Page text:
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The much-hyped "O-Shot" treatment in the vagina, which promises to boost orgasms by injecting blood in the vagina and clitoris, is actually very dangerous, a top gynaecologist has warned.

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The O-shot, which is also known as the "Vampire" vagina injection, was created by Dr Charles Runels, an Alabama-based plastic surgeon who also came up with the Dracula facial.

He has been promoting the injection for a few years now, claiming it makes women orgasm more intensely.

The "vampire vagina injection" comprises of platelet-rich plasma (PRP) — the liquid part of the blood which is rich in platelets.

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 Runels' claims have now been rubbished by Dr Jen Gunter, a Canada-based gynaecologist and vagina expert.

[Representational image]Pixabay

According to Gunter, the O-Shot is not backed by medical science. She revealed there was very little proof about PRP being helpful for injured tissues and nothing pointed towards women getting amazing orgasms after injecting it into healthy vaginal tissue.

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"To say something is backed or supported or can be achieved by medical science you would need at least one quality study to support it," Gunter wrote on her blog.

"There are no studies in indexed, peer-reviewed literature looking at injecting platelet-rich plasma into the vagina or clitoris to improve sexual satisfaction. There are not even any studies in animals telling us what, if anything, PRP does to vaginal tissue," she added.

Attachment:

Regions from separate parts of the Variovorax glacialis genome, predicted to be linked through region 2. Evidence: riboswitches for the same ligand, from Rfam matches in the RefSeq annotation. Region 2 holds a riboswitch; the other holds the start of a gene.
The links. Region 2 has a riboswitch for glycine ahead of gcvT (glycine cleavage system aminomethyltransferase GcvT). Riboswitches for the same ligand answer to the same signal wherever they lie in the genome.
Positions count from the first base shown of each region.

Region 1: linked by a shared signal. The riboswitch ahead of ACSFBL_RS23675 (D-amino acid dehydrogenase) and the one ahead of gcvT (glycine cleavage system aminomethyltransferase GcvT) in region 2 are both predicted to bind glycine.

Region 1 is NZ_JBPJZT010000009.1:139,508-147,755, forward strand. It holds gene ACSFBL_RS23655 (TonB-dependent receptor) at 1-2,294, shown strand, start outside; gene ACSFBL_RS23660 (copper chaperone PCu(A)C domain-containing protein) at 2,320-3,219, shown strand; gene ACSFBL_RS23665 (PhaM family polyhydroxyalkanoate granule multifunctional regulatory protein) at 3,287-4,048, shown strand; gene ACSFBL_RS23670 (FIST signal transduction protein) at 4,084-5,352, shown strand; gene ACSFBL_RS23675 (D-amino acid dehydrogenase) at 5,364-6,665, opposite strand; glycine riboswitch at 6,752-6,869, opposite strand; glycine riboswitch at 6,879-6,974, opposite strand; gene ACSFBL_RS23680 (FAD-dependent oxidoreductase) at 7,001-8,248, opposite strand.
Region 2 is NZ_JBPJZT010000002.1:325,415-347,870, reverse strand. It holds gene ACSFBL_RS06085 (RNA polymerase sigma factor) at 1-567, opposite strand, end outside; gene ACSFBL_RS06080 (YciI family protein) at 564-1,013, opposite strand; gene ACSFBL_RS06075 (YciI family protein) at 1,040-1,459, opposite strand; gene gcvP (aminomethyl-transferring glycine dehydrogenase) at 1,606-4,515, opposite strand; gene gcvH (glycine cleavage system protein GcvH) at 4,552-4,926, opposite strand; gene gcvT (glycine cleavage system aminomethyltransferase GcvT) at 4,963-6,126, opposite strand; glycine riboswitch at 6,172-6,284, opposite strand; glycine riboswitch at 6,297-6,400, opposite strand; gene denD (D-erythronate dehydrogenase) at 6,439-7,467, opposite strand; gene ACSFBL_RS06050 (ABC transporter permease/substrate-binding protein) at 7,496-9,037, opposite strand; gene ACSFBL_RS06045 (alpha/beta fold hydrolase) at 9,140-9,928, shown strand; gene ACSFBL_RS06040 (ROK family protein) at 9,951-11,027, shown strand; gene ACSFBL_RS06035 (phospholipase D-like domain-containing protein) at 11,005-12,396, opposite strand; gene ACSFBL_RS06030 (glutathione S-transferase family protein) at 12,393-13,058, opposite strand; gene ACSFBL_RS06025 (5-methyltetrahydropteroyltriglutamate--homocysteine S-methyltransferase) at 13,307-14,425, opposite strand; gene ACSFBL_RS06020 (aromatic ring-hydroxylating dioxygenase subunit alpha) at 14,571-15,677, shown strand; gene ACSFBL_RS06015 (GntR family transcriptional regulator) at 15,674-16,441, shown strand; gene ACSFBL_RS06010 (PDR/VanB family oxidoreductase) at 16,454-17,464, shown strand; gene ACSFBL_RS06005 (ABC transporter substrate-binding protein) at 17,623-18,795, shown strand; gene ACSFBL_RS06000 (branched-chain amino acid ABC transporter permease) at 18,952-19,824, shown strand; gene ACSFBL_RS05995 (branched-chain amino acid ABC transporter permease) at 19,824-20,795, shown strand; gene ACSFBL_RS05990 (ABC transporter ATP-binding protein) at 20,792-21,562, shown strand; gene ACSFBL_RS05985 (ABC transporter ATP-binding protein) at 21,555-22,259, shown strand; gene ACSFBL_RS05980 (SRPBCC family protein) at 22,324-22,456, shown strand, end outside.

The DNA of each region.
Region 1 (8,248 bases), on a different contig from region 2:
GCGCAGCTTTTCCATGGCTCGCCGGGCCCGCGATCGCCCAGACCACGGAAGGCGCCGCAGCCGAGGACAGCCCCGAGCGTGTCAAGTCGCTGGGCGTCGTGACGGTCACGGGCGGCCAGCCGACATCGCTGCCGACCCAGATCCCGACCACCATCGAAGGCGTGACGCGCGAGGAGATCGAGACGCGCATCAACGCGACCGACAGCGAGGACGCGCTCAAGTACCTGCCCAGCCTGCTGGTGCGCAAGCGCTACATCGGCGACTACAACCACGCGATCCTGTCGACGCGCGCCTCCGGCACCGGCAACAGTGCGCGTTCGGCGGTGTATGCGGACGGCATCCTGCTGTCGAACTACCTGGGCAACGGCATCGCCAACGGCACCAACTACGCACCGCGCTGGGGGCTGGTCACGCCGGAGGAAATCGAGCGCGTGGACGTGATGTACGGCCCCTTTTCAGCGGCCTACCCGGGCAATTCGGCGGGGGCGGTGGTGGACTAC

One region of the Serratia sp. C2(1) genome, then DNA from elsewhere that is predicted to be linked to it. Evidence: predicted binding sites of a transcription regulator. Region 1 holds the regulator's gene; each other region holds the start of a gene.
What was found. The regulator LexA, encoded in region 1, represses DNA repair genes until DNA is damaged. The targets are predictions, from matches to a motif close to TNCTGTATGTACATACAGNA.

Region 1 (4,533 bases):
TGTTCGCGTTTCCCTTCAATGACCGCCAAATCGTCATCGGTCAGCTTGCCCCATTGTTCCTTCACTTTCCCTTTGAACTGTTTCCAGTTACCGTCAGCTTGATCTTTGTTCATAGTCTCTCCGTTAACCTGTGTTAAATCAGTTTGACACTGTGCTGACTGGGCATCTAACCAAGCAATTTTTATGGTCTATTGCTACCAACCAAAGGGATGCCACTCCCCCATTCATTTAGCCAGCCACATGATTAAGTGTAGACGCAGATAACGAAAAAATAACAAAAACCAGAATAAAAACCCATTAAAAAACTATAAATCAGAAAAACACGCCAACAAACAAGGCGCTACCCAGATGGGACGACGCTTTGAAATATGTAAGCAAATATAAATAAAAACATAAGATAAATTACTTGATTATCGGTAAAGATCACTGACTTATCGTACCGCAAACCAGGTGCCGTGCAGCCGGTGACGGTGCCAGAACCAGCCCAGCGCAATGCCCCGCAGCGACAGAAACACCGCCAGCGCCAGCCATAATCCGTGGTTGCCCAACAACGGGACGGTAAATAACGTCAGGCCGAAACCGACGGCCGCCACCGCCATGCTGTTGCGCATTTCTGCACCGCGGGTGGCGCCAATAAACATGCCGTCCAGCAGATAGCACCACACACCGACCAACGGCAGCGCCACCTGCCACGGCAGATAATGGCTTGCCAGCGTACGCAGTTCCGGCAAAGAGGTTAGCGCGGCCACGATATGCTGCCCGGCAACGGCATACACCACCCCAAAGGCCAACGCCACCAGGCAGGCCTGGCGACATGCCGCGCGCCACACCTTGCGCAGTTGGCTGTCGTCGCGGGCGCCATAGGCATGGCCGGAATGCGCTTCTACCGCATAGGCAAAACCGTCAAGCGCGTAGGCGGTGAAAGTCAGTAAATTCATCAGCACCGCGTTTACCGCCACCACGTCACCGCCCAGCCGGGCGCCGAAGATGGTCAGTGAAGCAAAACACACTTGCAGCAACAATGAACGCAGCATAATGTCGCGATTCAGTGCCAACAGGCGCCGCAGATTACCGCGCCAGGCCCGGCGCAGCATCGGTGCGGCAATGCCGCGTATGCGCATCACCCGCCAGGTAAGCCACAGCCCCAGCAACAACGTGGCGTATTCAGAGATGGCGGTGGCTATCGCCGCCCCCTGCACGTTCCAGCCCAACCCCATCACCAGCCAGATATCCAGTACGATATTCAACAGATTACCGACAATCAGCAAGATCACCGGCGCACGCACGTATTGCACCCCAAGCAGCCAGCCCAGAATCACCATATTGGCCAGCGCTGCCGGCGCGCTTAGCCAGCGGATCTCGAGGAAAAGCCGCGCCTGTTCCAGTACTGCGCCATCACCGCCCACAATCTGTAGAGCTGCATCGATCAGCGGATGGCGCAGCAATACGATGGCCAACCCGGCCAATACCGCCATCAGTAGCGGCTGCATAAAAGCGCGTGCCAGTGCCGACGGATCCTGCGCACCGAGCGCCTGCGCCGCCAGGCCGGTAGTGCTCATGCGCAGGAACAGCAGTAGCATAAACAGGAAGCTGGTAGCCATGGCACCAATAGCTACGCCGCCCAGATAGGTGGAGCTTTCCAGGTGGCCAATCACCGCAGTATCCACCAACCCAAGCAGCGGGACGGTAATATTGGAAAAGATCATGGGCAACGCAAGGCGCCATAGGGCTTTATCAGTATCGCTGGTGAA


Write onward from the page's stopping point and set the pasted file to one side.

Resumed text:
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Gunter showed that the references used by Runels to support his claims are based on a study carried out on a very small sample size, and hence the statistics are not of any value.

sex, orgasm,

According to her, this treatment can pose various dangers which we might not know about due to lack of research.

"There are three studies, one looking at biopsies in a lab, one with three women so not even a study, and the other on rabbits. All of these are looking at PRP to see if that could reduce mesh-related inflammation and are not about orgasms," Gunter wrote in her blog.

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"There is no animal or human data suggesting it is safe to inject in the vaginal epithelium or into the clitoris. Who knows if this could spread the human papillomavirus (HPV) or herpes to other areas of the lower genital tract?

"I can think of a thousand ways this could harm women."

She even revealed that she asked Runels various questions regarding O-Shot on Twitter and ended up getting blocked by him.